NHL Teams Most in Need of a Significant Salary-Cap Hike

Lyle Richardson@@SpectorsHockeyFeatured ColumnistDecember 16, 2015

NHL Teams Most in Need of a Significant Salary-Cap Hike

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    Andrew Nelles/Associated Press

    On Dec. 7, NHL commissioner Gary Bettman projected the salary-cap ceiling for 2016-17 could rise by $3 million above the current level of $71.4 million. Such an increase could come as good news for several teams, like the Chicago Blackhawks (pictured above), carrying limited cap room for next season. 

    For the teams on this list, a substantial increase in the cap ceiling will have a notable effect on their respective rosters for 2016-17. It'll provide them the cap space to re-sign key players. It will also determine if they'll have enough room to bid competitively for talent in next summer's free-agent market. 

    Here's a look at the NHL teams most in need of a significant hike in next season's salary-cap ceiling. Feel free to weigh in with your thoughts in the comments section below. 

Calgary Flames

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    Derek Leung/Getty Images

    Payroll for 2016-17: The Calgary Flames currently have more than $48.1 million in salary-cap payroll invested in 14 players. 

    Key free agents: Forwards Johnny Gaudreau and Sean Monahan (pictured above), along with Joe Colborne and Josh Jooris, are restricted free agents. Winger Jiri Hudler, defenseman Kris Russell and goaltenders Jonas Hiller and Karri Ramo are unrestricted free agents.

    Analysis: The Flames re-signed defenseman Dougie Hamilton ($5.75 million annually) last summer to an expensive long-term contract coming out of his entry-level contract. They have little option but to pony up for young stars Gaudreau and Monahan. Hudler ($4 million) and Russell ($2.6 million) could seek significant raises to remain in Calgary. Replacements for Hiller and Ramo will also be costly. 

Tampa Bay Lightning

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    Rocky W. Widner/NHL/Getty Images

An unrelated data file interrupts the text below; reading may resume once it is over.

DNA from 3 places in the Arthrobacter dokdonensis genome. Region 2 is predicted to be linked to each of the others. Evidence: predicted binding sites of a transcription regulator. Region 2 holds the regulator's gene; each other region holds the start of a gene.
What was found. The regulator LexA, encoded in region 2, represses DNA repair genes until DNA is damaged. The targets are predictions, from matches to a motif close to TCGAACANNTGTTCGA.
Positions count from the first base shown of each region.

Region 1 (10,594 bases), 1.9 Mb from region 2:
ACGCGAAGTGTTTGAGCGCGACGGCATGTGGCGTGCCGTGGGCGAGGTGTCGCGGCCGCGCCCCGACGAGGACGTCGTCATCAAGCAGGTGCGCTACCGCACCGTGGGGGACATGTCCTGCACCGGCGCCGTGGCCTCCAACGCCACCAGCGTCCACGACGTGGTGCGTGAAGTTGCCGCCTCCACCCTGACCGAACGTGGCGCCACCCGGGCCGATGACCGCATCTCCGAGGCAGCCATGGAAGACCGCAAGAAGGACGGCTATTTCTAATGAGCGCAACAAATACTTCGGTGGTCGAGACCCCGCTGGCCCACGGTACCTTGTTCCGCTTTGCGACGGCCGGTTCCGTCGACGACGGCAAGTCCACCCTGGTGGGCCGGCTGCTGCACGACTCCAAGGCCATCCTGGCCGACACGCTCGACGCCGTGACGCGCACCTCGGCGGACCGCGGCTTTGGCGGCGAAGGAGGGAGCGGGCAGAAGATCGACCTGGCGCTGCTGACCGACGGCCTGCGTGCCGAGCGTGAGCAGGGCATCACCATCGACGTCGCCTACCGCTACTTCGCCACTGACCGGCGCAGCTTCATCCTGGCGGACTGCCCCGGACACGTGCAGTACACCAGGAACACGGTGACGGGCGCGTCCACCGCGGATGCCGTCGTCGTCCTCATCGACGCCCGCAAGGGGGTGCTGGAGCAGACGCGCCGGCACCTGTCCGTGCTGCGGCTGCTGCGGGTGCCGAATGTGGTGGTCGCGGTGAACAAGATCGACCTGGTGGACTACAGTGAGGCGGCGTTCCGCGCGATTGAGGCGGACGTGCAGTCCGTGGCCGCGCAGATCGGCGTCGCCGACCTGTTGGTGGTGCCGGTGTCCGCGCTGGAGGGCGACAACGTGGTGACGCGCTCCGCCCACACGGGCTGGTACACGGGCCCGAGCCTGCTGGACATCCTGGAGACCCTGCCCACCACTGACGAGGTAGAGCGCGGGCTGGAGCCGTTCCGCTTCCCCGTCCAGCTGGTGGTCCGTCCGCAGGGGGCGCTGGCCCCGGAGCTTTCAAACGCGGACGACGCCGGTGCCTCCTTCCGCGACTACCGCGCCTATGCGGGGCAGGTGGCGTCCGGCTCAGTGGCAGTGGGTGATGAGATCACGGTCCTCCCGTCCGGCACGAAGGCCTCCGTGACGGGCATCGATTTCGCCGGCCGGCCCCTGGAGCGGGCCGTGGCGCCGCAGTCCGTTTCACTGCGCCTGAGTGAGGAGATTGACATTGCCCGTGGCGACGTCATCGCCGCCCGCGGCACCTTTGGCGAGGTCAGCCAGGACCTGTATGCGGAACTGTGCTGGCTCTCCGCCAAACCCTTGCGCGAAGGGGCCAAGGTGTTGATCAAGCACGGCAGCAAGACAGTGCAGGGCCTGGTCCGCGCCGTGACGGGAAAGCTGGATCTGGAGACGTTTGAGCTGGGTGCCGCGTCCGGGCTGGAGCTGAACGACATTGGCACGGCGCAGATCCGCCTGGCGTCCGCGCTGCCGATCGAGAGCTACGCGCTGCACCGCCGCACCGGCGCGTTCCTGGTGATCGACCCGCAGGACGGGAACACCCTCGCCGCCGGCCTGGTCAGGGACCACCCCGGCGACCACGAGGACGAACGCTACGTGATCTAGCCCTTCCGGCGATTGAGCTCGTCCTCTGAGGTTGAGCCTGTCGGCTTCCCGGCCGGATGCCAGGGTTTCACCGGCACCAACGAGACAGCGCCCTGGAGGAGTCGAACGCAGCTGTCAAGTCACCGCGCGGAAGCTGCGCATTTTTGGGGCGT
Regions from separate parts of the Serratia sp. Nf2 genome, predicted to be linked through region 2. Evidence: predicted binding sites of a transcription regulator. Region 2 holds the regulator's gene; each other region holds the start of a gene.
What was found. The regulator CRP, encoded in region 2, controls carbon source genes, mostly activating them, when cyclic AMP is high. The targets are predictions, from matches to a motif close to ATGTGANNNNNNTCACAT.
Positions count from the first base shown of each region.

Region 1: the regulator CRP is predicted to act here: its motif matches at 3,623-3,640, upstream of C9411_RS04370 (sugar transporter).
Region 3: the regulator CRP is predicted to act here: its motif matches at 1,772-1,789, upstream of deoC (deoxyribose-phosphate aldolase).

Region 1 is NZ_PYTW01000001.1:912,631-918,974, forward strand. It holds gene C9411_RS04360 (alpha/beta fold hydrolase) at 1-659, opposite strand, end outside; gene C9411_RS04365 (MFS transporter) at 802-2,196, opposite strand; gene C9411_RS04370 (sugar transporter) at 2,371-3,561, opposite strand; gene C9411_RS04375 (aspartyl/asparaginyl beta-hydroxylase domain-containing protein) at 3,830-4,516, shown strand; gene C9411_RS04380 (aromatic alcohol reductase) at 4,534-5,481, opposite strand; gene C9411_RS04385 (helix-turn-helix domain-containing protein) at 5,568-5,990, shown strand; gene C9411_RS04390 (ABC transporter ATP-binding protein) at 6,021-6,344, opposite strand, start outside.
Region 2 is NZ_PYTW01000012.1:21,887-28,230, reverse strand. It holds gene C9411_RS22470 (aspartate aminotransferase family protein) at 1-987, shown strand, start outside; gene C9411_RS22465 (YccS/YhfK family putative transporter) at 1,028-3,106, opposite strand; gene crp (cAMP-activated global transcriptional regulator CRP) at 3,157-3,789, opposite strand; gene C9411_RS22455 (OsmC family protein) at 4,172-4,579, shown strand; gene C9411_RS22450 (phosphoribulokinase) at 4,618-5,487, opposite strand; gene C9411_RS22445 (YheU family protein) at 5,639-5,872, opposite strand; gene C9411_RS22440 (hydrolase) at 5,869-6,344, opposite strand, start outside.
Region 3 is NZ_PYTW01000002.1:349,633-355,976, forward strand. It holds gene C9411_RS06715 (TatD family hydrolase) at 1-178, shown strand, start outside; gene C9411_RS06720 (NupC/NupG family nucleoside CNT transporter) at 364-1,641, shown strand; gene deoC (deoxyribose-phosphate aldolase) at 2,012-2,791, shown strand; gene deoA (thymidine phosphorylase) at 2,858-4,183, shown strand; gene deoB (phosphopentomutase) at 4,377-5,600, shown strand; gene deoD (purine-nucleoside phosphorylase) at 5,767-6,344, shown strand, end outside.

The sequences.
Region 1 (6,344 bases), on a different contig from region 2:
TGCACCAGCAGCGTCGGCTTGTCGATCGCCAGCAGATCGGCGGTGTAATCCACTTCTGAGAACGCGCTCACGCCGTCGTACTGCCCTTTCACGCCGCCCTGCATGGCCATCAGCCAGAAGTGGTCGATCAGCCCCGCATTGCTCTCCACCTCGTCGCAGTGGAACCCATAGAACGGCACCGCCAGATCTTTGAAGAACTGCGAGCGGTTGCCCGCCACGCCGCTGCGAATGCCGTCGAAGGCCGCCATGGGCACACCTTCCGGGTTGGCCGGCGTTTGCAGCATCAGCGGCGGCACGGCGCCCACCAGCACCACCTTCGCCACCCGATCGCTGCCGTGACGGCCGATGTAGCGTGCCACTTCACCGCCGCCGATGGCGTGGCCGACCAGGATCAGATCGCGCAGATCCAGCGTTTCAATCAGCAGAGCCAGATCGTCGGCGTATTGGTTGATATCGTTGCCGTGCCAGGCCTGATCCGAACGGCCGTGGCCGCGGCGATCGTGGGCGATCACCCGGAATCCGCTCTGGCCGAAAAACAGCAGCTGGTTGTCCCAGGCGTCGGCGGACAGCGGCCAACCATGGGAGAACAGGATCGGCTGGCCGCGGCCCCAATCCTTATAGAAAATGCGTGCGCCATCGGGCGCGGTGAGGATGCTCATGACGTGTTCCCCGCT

Payroll for 2016-17: The Tampa Bay Lightning currently have more than $48.5 million in salary-cap payroll invested in 14 players.

    Key free agents: Center Steven Stamkos (pictured above) and defenseman Braydon Coburn are unrestricted free agents. Forwards Nikita Kucherov, Alex Killorn, Cedric Paquette, Vladislav Namestnikov and J.T. Brown are restricted free agents. 

    Analysis: The Lightning can afford to re-sign all but Coburn, but it could be tight. Stamkos could cost up to $11 million annually, taking up a considerable portion of their cap room. Killorn, Namestnikov and Brown have arbitration rights, which they could use as leverage for higher salaries. Considering Kucherov's linemates (Tyler Johnson and Ondrej Palat) earn $3.33 million annually, he'll likely seek the same. 

Los Angeles Kings

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    Gerry Broome/Associated Press

    Payroll for 2016-17: The Los Angeles Kings' currently have more than $52.7 million in salary-cap payroll invested in 17 players. 

    Key free agents: Forwards Anze Kopitar and Milan Lucic (pictured above), defenseman Christian Ehrhoff and goaltender Jhonas Enroth are the Kings' notable unrestricted free agents. Defenseman Brayden McNabb is slated to become a restricted free agent.

    Analysis: Re-signing Kopitar ($6.8 million cap hit) and Lucic ($6 million, of which $2.75 million is retained by the Boston Bruins) could cost more than $16 million in combined cap salary. That won't leave much to re-sign or replace their other UFAs. The higher the cap rises next season, the better.

New York Rangers

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    Frank Franklin II/Associated Press

    Payroll for 2016-17: The New York Rangers currently have more than $55 million of salary-cap payroll invested in 13 players.